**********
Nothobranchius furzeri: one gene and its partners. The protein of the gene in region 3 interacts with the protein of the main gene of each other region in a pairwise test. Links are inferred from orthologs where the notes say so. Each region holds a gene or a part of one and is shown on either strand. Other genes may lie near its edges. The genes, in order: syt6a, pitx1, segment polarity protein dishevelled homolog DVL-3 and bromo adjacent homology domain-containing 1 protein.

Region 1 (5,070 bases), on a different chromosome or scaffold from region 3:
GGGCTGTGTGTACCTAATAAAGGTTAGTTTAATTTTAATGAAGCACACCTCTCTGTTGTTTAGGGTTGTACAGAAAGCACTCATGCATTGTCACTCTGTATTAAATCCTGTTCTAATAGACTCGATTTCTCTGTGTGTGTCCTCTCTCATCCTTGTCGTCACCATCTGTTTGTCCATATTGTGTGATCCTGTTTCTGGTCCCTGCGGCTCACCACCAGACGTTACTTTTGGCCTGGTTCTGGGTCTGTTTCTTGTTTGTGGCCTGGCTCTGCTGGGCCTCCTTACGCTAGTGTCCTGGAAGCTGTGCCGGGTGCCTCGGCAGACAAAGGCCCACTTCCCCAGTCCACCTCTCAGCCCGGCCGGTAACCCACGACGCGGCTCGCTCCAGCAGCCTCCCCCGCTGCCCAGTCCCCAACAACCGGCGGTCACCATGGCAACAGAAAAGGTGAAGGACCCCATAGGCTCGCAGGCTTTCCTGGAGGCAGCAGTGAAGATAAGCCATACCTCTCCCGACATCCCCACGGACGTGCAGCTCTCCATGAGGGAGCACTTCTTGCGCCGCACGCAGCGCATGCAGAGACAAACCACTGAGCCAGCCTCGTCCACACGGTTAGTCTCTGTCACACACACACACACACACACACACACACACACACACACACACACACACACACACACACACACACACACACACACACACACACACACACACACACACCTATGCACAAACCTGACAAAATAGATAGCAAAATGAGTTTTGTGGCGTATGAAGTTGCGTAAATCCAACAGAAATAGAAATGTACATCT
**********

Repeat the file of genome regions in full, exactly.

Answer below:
Nothobranchius furzeri: one gene and its partners. The protein of the gene in region 3 interacts with the protein of the main gene of each other region in a pairwise test. Links are inferred from orthologs where the notes say so. Each region holds a gene or a part of one and is shown on either strand. Other genes may lie near its edges. The genes, in order: syt6a, pitx1, segment polarity protein dishevelled homolog DVL-3 and bromo adjacent homology domain-containing 1 protein.

Region 1 (5,070 bases), on a different chromosome or scaffold from region 3:
GGGCTGTGTGTACCTAATAAAGGTTAGTTTAATTTTAATGAAGCACACCTCTCTGTTGTTTAGGGTTGTACAGAAAGCACTCATGCATTGTCACTCTGTATTAAATCCTGTTCTAATAGACTCGATTTCTCTGTGTGTGTCCTCTCTCATCCTTGTCGTCACCATCTGTTTGTCCATATTGTGTGATCCTGTTTCTGGTCCCTGCGGCTCACCACCAGACGTTACTTTTGGCCTGGTTCTGGGTCTGTTTCTTGTTTGTGGCCTGGCTCTGCTGGGCCTCCTTACGCTAGTGTCCTGGAAGCTGTGCCGGGTGCCTCGGCAGACAAAGGCCCACTTCCCCAGTCCACCTCTCAGCCCGGCCGGTAACCCACGACGCGGCTCGCTCCAGCAGCCTCCCCCGCTGCCCAGTCCCCAACAACCGGCGGTCACCATGGCAACAGAAAAGGTGAAGGACCCCATAGGCTCGCAGGCTTTCCTGGAGGCAGCAGTGAAGATAAGCCATACCTCTCCCGACATCCCCACGGACGTGCAGCTCTCCATGAGGGAGCACTTCTTGCGCCGCACGCAGCGCATGCAGAGACAAACCACTGAGCCAGCCTCGTCCACACGGTTAGTCTCTGTCACACACACACACACACACACACACACACACACACACACACACACACACACACACACACACACACACACACACACACACACACACACACACACACACCTATGCACAAACCTGACAAAATAGATAGCAAAATGAGTTTTGTGGCGTATGAAGTTGCGTAAATCCAACAGAAATAGAAATGTACATCT